During the build up to Thursday's military assault, Mr Putin had issued various security demands to the US before he draws his military forces back. His list includes a ban on Ukraine joining Nato and an agreement that Nato will remove troops and weapons supplied to former Soviet republics.
With no diplomatic solution in sight, Russia has amassed an estimated 190,000 troops along its border with Ukraine over the past several months.
Last week, Russia also moved forces into separatist regions of eastern Ukraine, Donetsk and Luhansk, which have been contested by Kiev and Russian-backed secessionists since 2014. On Tuesday, Mr Putin recognised the two regions as being independent from Ukraine, so-called "people's republics" – a move that immediately triggered US, EU and British trade sanctions.
Previously, Russia had repeatedly denied it planned to invade its neighbour and said troop movements are routine. It claimed to have pulled some forces back and accused western critics of “hysteria”.
How did the recent tension begin?
Tension between Russia and Ukraine reached a peak in 2014 when protesters ousted Ukraine’s pro-Russian president Viktor Yanukovich, in what is now known by its proponents as the Revolution of Dignity.
Russia forcibly annexed Crimea at the same time, leaving Ukraine in a vulnerable position for self-defence, with a temporary government and unprepared military.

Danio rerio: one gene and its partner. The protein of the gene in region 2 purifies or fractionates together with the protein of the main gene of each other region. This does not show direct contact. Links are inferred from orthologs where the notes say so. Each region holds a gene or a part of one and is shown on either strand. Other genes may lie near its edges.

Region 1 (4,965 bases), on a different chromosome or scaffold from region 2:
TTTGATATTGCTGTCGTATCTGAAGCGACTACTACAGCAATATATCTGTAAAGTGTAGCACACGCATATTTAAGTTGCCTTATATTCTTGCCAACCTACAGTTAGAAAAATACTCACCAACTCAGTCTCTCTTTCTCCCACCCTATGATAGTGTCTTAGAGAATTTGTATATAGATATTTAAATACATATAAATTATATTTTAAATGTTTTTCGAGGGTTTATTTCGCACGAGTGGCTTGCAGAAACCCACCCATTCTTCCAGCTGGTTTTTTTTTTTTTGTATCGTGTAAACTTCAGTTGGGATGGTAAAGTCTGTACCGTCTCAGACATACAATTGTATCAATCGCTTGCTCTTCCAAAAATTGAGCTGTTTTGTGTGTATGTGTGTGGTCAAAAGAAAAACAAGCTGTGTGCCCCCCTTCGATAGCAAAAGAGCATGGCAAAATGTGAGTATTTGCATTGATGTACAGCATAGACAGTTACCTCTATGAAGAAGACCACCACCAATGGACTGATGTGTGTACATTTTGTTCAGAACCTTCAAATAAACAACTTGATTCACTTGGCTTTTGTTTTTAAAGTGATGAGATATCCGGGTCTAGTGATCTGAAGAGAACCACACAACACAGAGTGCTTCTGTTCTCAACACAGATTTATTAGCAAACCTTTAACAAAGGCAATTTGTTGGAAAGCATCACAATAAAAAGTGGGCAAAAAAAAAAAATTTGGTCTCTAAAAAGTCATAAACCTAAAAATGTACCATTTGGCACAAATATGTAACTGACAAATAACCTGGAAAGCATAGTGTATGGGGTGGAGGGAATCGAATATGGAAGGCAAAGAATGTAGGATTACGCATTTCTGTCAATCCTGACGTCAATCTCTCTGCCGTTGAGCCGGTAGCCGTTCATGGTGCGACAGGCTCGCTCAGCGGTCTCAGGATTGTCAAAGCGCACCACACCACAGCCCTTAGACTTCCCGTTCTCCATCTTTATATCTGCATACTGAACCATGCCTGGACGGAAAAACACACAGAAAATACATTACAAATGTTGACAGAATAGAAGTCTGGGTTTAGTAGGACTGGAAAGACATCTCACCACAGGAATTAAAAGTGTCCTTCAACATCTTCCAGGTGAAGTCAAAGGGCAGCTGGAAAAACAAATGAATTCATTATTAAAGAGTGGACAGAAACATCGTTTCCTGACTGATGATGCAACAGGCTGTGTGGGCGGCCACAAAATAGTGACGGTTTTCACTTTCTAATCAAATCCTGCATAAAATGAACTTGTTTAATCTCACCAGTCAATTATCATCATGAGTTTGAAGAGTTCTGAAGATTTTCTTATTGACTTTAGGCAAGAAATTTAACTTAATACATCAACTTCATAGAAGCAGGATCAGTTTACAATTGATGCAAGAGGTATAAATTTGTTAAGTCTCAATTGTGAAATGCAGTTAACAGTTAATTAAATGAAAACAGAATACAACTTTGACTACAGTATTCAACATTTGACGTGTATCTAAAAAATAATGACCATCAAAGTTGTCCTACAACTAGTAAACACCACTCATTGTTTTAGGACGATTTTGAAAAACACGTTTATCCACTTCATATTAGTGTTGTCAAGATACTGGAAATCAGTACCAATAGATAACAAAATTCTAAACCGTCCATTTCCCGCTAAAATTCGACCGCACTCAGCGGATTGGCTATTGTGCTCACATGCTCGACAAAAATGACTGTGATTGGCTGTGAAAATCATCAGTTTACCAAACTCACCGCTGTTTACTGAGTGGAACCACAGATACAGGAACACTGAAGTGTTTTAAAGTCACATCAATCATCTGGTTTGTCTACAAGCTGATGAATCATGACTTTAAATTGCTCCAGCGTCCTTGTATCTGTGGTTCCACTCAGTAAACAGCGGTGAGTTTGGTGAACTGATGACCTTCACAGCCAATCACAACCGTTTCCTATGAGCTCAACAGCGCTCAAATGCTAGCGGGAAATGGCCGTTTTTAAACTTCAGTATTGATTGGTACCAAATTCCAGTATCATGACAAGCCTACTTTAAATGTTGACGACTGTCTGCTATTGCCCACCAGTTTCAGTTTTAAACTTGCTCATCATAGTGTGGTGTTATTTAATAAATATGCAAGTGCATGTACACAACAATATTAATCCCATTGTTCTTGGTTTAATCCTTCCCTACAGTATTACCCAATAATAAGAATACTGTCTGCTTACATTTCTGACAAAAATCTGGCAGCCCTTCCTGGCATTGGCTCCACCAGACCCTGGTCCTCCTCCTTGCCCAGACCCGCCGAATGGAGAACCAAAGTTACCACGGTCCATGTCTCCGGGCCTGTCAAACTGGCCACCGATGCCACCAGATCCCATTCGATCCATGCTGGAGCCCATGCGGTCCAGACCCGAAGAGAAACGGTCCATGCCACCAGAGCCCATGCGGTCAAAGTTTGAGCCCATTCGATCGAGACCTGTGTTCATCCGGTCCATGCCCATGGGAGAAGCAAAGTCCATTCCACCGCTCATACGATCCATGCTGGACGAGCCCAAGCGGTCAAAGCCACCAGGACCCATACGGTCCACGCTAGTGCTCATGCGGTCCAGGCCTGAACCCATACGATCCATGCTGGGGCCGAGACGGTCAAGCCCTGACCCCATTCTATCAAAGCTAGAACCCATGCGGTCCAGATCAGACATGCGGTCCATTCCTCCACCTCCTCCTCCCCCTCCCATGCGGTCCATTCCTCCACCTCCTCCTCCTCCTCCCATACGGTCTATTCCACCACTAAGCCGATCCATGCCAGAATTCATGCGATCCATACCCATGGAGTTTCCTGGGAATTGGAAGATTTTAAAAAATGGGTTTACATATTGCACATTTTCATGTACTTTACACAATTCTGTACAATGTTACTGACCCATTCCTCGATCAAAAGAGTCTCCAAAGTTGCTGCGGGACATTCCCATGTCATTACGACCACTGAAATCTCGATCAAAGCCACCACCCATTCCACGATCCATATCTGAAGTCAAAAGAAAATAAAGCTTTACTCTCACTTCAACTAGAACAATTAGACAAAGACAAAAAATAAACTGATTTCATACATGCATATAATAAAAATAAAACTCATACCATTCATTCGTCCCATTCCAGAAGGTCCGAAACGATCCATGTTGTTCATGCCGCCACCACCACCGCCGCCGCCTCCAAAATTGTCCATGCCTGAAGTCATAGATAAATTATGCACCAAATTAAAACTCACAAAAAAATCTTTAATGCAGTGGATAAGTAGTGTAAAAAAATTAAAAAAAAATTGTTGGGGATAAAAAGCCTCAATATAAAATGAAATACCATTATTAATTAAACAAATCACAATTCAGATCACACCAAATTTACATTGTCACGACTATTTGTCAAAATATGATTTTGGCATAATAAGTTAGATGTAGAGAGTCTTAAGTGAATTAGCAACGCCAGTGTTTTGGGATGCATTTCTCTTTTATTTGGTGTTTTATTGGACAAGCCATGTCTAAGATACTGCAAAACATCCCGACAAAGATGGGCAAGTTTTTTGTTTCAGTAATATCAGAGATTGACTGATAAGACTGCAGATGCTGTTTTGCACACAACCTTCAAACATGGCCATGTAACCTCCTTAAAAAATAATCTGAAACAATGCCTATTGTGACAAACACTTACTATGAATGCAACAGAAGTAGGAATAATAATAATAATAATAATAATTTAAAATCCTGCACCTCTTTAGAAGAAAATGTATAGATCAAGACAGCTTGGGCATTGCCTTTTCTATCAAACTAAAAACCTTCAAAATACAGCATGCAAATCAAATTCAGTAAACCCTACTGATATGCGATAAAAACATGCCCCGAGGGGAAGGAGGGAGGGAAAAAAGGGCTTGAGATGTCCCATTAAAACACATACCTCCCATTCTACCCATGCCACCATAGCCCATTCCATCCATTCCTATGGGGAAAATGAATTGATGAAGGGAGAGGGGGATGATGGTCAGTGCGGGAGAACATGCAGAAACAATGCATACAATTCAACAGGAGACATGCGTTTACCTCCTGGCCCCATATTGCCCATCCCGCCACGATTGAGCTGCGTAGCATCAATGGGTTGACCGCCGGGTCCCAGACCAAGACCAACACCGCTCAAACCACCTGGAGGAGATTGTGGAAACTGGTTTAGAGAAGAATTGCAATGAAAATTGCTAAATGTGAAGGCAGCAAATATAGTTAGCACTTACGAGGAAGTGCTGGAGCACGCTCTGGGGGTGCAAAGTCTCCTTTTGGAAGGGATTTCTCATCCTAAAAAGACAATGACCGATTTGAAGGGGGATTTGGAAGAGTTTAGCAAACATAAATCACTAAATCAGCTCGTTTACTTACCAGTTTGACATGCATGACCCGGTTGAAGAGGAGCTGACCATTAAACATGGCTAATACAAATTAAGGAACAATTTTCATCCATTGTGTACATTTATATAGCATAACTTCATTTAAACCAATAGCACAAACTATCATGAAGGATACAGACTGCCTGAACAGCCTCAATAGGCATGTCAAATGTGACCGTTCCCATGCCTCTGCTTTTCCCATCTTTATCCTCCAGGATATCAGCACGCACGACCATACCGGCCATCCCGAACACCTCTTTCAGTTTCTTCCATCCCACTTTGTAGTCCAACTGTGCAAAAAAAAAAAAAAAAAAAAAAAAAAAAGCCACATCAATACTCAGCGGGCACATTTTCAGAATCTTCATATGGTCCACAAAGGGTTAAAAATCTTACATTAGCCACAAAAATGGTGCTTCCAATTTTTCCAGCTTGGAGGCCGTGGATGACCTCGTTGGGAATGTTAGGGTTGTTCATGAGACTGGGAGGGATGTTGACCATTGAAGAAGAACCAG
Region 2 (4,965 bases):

Mr Putin immediately moved to strike in the Donbas region of eastern Ukraine. The armed conflict between Ukrainian government forces and Russia-backed separatists has killed more than 14,000 people – but the US has said this toll would pale in significance compared to a full-scale war for the entire country of 44 million people.
How do Ukrainians view Russia and the conflict?
Since gaining independence 30 years ago after the fall of the Soviet Union, Ukraine has been mired in corruption and internal divisions. Ukraine is a divided country, with its western region generally supporting western Europe, while parts of its eastern side are pro-Russia.
Ukraine and the West accused Russia of backing the rebels with troops and weapons. Moscow said that any Russians who fought in the east were volunteers. Unlike its response to Crimea, Russia continues to officially deny its involvement in the Donbas conflict.
After Ukrainian troops were severely defeated in the battle of Ilovaisk in August 2014, envoys from Kiev, the rebels and the Organisation for Security and Co-operation in Europe (OSCE) signed a truce in the Belarusian capital of Minsk in September 2014.
The document envisaged an OSCE-observed ceasefire, a pullback of all foreign fighters, an exchange of prisoners and hostages, an amnesty for the rebels and a promise that separatist regions could have a degree of self-rule.
The deal quickly collapsed and large-scale fighting resumed, leading to another major defeat for Ukrainian forces at Debaltseve in January-February of 2015.
France and Germany brokered another peace agreement, which was signed in Minsk in February 2015 by representatives of Ukraine, Russia and the rebels. However, the deal is still far from being fulfilled and Russia has expressed its frustration.
Two rounds of talks in Paris and Berlin between presidential envoys from Russia, Ukraine, France and Germany have yielded no progress. Amid the deadlock in talks, the lower house of Russian parliament this week urged Mr Putin to recognise the independence of Donetsk and Luhansk.
Mr Putin indicated he was not inclined to make the move that would effectively shatter the Minsk deal.
Agencies contributed to this report